Updated: Sep 26, 2020
Try as much as possible to avoid the following foods:
Food rich in carbohydrates, factory-farmed meat and processed foods
Sugar: This is the big no-no. Cut out all soft drinks, fruit juice, sport drinks and “vitamin water” (these are all basically sugar water). Avoid sweets, candy, cakes, cookies, chocolate bars, donuts, frozen treats and breakfast cereals. Read labels for hidden sugars, especially in sauces, condiments, drinks, dressings and packaged goods. Honey, maple syrup, and agave are also sugars. Ideally try to avoid or limit artificial sweeteners as well.
Starch: Bread, pasta, rice, potatoes (including sweet potatoes), French fries, potato chips, porridge, muesli and so on. Avoid wholegrain products as well.
Legumes, such as beans and lentils, are high in carbs too. Small amounts of certain root vegetables (other than potatoes and sweet potatoes) may be OK, but be careful as the carbs can quickly add up. Note that there are many good potential replacements for these foods, that work on a keto diet. Here are a few of them: – Keto breads – Keto “pasta” – Keto “rice” – Keto porridge
Beer: Liquid bread. Full of rapidly absorbed carbs. But there are a few lower-carb beers
Fruit: Very sweet, lots of sugar. Eat once in a while perhaps. Treat fruit as a natural form of candy. Learn more
Margarine: It’s industrially produced imitated butter with a very high content of omega-6 fat. It has no obvious health benefits, and many people feel that it tastes worse than butter. Although the evidence is weak, there is a suggestion that it might be linked to asthma, allergies and other inflammatory diseases, possibly because of the high omega-6 content.
The ketogenic diet has recently become very popular, and many food companies want to cash in by putting a “ketogenic” or “low carb” label on a new product. Be very cautious of special “keto” or “low-carb” products, such as pastas, chocolate bars, energy bars, protein powders, snack foods, cakes, cookies and other “low carb” or “ketogenic” treats. Read all labels carefully for natural low carb ingredients. The fewer ingredients the better.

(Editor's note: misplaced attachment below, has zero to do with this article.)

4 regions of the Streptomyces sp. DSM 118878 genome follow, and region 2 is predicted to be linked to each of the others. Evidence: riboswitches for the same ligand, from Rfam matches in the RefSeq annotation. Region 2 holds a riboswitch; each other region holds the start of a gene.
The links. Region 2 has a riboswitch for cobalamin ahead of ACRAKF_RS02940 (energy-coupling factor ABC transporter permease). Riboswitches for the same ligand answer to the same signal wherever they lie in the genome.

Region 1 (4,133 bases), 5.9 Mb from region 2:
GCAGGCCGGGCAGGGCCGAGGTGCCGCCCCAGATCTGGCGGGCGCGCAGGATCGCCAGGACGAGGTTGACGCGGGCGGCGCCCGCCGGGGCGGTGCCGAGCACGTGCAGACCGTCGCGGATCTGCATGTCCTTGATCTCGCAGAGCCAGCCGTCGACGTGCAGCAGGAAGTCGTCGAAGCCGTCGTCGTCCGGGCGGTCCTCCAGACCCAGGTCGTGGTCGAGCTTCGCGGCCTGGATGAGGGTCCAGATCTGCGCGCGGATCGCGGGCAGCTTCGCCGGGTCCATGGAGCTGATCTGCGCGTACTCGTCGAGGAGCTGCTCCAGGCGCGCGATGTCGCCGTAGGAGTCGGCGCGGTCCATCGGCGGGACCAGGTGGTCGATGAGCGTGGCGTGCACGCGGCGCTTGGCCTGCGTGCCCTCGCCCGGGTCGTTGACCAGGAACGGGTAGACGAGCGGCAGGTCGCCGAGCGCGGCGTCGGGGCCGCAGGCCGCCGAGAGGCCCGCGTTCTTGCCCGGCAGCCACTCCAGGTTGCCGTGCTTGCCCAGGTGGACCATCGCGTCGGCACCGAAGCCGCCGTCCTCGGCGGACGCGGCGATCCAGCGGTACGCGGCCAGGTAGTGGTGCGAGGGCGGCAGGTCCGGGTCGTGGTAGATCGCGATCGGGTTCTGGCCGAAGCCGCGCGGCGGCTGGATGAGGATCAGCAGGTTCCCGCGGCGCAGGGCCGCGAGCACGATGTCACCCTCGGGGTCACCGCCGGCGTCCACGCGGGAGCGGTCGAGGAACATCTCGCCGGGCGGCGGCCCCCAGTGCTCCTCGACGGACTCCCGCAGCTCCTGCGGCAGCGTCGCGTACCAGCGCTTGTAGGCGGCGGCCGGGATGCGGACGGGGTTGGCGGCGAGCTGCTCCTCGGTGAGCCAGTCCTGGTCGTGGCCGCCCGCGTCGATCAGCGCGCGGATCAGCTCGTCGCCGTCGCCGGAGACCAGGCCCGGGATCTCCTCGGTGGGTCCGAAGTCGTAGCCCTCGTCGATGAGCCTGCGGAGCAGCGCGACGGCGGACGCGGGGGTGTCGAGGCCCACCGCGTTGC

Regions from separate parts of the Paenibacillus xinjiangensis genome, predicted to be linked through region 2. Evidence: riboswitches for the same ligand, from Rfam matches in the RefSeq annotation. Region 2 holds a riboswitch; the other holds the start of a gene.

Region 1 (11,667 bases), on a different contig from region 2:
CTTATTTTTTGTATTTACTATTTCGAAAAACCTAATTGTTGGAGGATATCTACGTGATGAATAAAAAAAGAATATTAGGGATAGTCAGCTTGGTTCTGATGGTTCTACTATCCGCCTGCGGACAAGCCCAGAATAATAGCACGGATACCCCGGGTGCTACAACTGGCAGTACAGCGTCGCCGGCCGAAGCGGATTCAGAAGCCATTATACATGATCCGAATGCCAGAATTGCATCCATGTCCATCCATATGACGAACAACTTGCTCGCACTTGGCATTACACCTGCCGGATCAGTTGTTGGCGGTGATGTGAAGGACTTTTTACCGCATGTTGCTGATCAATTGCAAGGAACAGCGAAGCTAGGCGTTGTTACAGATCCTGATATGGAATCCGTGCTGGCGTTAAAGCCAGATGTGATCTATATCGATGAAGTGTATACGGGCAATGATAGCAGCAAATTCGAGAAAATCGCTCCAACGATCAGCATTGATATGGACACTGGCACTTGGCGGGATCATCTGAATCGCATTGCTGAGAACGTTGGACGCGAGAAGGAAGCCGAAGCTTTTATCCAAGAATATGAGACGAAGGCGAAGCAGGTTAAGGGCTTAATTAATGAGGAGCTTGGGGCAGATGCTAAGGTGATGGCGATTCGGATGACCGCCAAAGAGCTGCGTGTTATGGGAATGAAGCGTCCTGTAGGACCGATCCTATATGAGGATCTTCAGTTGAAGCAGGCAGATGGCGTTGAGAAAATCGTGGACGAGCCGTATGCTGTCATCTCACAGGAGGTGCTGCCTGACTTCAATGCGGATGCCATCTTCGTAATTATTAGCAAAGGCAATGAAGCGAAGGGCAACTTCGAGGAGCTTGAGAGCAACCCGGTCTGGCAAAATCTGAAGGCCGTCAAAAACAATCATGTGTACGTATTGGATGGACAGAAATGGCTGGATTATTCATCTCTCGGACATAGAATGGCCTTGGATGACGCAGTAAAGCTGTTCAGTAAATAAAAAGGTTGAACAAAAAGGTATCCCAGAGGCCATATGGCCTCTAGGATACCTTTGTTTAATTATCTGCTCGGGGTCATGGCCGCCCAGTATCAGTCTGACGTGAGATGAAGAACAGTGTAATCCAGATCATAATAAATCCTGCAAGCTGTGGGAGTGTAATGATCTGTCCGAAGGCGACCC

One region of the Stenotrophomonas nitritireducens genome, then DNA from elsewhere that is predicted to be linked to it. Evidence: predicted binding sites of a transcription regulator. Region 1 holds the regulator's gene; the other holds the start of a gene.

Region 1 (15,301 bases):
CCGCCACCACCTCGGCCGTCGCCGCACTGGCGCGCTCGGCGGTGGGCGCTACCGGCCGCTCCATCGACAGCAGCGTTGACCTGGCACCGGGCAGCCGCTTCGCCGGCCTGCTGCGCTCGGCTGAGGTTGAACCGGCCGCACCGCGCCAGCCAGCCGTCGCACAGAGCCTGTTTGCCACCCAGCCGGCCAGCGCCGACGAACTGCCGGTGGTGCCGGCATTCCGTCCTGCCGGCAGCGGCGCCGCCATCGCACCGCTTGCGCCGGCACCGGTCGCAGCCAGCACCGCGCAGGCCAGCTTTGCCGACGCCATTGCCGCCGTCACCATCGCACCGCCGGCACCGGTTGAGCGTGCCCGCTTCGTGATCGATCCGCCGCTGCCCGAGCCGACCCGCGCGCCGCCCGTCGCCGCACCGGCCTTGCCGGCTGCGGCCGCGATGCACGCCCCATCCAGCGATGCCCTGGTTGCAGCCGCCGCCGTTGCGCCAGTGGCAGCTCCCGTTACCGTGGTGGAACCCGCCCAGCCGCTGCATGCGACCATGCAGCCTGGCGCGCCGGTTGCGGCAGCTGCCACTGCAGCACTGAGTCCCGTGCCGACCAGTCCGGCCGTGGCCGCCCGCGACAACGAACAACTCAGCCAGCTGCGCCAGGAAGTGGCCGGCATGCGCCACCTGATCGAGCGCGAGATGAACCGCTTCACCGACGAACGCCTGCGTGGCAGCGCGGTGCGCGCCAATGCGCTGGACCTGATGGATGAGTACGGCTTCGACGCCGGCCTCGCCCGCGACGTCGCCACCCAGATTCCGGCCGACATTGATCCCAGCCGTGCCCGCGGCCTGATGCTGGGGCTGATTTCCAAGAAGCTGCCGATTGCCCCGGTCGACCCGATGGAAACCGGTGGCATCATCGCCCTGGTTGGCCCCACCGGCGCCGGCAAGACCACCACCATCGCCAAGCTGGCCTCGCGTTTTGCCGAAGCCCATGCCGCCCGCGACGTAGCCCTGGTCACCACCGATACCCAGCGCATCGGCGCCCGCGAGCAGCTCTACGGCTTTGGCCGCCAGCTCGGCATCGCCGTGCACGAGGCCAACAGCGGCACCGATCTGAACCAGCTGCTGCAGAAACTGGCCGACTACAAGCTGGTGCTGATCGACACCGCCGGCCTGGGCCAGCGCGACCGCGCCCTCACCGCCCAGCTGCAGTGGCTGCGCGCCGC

These packaged products generally do not work well for weight loss and for correcting metabolic issues. They may have hidden carbs not declared on the label, or they may keep you attached to cravings and even addictions to the high-carb foods they attempt to replace.
Analyze the labels. Often you will see that a product is full of additives, sugar alcohols and other sweeteners. They are often in essence an ultra-processed junk food with a “keto” label.” And the labels may even lie. For example, a few years ago a large pasta company was fined $8 million for lying about the carb content of their products.
Don’t replace high-carb junk with heavily processed keto products. If you want a treat, make a low-carb version of a dessert or treat yourself, using our dessert or treat guide. You will likely have more life-long success on the keto diet if you adapt your palate so that you no longer want, need, or crave these sorts of foods.
Beware of labels that say “net carbs”. That might sometimes be a form of creative marketing to hide the true carb content.